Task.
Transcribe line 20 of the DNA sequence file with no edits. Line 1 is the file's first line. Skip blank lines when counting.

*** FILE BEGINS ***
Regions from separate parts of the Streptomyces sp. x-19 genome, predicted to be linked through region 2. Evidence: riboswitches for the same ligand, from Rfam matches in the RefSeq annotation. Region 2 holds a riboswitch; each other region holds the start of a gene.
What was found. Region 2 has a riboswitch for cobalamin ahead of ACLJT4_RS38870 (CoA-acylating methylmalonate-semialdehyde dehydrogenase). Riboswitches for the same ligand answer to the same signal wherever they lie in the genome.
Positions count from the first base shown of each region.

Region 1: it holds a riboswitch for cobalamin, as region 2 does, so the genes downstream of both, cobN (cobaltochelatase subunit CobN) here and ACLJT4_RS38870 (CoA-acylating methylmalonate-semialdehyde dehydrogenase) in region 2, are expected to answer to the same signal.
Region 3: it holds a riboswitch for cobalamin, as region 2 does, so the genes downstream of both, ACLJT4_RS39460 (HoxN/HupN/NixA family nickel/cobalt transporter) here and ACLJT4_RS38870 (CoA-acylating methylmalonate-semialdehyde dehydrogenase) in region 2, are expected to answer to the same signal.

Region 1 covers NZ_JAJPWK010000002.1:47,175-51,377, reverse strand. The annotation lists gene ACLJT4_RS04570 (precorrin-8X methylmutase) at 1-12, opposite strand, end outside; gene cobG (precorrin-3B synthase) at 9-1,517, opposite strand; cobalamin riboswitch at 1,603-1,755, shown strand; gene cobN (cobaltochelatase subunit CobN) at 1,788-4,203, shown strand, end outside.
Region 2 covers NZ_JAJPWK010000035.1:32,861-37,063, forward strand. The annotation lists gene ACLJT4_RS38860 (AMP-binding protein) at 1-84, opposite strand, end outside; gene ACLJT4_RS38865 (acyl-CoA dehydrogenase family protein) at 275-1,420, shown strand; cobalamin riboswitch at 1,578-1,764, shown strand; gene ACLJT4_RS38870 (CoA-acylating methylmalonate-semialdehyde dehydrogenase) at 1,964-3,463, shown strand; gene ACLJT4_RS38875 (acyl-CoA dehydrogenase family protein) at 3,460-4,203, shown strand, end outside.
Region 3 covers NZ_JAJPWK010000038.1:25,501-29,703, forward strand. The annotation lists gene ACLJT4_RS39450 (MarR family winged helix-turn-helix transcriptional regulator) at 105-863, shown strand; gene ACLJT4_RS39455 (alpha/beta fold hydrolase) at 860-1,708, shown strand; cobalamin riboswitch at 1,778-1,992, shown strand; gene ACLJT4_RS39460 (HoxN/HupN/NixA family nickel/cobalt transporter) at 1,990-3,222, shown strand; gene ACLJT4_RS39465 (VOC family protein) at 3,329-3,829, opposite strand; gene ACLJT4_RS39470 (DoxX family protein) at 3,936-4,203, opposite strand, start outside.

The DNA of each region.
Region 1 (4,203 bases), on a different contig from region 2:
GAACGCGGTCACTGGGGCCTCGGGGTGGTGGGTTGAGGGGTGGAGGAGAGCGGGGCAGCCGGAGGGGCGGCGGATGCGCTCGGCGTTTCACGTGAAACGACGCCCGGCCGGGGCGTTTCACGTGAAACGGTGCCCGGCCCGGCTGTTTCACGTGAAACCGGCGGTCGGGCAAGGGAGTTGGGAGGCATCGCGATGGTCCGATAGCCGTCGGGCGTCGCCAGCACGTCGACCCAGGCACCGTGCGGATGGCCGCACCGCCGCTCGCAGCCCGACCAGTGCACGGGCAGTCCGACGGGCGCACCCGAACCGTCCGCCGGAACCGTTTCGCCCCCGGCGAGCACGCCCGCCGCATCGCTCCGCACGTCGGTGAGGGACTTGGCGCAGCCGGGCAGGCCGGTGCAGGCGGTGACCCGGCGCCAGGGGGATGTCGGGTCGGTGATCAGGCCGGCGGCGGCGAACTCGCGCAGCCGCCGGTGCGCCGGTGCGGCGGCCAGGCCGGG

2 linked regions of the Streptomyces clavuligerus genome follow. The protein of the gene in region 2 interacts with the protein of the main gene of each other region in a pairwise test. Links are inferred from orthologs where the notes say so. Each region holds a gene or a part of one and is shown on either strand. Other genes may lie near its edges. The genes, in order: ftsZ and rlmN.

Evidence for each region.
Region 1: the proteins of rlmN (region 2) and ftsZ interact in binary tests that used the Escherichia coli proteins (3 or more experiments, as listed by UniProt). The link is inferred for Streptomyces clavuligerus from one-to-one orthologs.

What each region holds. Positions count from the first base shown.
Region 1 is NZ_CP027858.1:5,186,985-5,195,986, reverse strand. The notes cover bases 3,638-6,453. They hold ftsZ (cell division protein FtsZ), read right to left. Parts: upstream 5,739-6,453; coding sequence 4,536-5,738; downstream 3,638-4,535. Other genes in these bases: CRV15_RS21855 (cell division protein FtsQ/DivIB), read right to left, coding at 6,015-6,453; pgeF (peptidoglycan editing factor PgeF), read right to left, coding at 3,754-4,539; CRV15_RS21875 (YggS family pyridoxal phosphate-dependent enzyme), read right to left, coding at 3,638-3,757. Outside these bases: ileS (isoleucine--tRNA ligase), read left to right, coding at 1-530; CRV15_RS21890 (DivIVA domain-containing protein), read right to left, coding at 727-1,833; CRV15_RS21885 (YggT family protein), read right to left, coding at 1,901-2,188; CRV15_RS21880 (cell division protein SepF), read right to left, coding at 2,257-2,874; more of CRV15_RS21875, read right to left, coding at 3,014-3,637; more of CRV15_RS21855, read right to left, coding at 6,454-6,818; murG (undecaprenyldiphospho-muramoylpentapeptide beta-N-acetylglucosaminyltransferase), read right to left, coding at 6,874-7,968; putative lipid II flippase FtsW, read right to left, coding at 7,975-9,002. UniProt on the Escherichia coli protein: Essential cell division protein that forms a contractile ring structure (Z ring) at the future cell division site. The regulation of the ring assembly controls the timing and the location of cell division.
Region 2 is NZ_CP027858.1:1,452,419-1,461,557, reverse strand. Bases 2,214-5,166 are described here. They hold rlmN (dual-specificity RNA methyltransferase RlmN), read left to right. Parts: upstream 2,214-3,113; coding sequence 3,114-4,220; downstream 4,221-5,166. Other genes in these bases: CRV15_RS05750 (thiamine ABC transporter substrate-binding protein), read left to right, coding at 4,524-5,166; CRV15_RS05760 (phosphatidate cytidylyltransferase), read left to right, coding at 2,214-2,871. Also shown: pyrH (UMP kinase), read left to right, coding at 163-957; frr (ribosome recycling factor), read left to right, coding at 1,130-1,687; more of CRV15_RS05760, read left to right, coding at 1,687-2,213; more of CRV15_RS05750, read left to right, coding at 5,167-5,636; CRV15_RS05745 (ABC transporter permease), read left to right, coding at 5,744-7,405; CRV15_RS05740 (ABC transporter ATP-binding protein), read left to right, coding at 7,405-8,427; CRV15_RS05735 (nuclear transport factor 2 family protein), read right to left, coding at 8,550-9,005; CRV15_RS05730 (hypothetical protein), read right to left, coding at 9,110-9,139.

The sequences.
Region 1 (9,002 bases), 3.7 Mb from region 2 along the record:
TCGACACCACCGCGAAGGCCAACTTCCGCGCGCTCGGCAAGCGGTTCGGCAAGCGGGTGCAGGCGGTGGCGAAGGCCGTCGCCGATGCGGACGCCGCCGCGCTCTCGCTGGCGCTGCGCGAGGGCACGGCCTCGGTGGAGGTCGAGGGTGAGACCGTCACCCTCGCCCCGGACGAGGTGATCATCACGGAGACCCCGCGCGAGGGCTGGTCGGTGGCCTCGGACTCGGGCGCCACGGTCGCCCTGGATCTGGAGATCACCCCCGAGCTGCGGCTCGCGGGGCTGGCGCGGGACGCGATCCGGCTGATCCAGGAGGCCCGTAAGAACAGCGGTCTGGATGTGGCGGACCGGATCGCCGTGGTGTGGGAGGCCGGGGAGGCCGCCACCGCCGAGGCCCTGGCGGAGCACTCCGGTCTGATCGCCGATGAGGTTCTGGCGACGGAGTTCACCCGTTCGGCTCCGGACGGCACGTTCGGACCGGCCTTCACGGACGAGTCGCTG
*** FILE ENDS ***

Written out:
TCGACACCACCGCGAAGGCCAACTTCCGCGCGCTCGGCAAGCGGTTCGGCAAGCGGGTGCAGGCGGTGGCGAAGGCCGTCGCCGATGCGGACGCCGCCGCGCTCTCGCTGGCGCTGCGCGAGGGCACGGCCTCGGTGGAGGTCGAGGGTGAGACCGTCACCCTCGCCCCGGACGAGGTGATCATCACGGAGACCCCGCGCGAGGGCTGGTCGGTGGCCTCGGACTCGGGCGCCACGGTCGCCCTGGATCTGGAGATCACCCCCGAGCTGCGGCTCGCGGGGCTGGCGCGGGACGCGATCCGGCTGATCCAGGAGGCCCGTAAGAACAGCGGTCTGGATGTGGCGGACCGGATCGCCGTGGTGTGGGAGGCCGGGGAGGCCGCCACCGCCGAGGCCCTGGCGGAGCACTCCGGTCTGATCGCCGATGAGGTTCTGGCGACGGAGTTCACCCGTTCGGCTCCGGACGGCACGTTCGGACCGGCCTTCACGGACGAGTCGCTG